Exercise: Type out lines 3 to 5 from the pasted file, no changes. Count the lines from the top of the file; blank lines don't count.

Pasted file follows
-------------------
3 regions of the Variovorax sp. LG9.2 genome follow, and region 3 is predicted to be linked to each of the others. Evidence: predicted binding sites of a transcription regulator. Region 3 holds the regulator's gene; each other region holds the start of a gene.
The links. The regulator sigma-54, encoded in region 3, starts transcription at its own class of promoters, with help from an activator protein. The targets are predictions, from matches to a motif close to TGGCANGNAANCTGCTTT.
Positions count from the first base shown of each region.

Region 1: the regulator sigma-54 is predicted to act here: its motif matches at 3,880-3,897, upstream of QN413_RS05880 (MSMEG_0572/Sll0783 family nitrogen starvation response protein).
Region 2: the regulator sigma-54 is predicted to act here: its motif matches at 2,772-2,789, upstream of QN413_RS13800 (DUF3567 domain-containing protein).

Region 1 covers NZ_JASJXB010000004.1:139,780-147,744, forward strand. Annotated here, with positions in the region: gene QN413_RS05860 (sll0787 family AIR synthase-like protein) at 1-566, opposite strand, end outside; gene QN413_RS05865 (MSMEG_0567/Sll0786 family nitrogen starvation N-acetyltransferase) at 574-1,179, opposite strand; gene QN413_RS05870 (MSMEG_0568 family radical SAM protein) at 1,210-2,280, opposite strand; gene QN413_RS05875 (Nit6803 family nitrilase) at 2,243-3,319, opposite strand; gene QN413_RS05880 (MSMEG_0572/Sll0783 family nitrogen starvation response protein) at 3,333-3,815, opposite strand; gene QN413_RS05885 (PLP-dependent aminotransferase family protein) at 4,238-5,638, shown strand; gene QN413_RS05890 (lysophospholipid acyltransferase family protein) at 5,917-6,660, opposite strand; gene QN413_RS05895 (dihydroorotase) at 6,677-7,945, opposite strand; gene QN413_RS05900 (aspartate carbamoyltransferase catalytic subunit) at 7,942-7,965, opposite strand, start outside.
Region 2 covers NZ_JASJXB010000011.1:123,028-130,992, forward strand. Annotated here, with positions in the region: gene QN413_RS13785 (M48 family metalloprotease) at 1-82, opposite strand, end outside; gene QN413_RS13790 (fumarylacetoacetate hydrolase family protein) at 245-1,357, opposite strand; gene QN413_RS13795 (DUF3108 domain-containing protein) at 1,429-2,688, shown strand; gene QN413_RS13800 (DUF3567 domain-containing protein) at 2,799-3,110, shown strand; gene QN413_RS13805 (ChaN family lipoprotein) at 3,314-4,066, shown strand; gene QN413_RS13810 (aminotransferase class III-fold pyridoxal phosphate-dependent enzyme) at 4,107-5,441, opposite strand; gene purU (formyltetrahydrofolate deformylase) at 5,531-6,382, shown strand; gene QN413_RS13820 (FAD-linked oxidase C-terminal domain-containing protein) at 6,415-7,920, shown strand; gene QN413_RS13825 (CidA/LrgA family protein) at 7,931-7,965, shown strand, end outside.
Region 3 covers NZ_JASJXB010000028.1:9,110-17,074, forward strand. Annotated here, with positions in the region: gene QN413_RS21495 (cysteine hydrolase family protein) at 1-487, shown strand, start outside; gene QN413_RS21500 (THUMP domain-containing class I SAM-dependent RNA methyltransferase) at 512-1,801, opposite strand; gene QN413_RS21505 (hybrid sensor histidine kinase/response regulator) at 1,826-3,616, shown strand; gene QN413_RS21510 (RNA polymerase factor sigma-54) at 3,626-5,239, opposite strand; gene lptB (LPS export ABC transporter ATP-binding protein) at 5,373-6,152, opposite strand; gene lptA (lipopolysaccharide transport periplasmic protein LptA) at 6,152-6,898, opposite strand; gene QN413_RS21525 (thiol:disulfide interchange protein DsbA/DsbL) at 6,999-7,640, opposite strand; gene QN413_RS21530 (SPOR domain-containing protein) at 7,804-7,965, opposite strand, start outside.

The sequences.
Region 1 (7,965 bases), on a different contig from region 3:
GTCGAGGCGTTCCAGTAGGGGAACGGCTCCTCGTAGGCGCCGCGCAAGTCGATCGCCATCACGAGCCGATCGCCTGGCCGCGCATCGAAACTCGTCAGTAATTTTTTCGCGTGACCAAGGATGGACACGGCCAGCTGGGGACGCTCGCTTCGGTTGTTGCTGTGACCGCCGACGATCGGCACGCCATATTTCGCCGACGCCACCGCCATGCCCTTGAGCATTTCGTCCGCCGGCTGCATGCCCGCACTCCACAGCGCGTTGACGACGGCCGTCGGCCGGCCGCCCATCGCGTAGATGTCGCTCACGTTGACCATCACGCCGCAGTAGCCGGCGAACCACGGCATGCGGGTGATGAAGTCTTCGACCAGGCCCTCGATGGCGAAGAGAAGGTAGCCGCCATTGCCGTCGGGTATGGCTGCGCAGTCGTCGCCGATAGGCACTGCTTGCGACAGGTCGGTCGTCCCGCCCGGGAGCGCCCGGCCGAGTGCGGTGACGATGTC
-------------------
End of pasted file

Positions count from the first base shown of each region.

Region 1: the regulator sigma-54 is predicted to act here: its motif matches at 3,880-3,897, upstream of QN413_RS05880 (MSMEG_0572/Sll0783 family nitrogen starvation response protein).
Region 2: the regulator sigma-54 is predicted to act here: its motif matches at 2,772-2,789, upstream of QN413_RS13800 (DUF3567 domain-containing protein).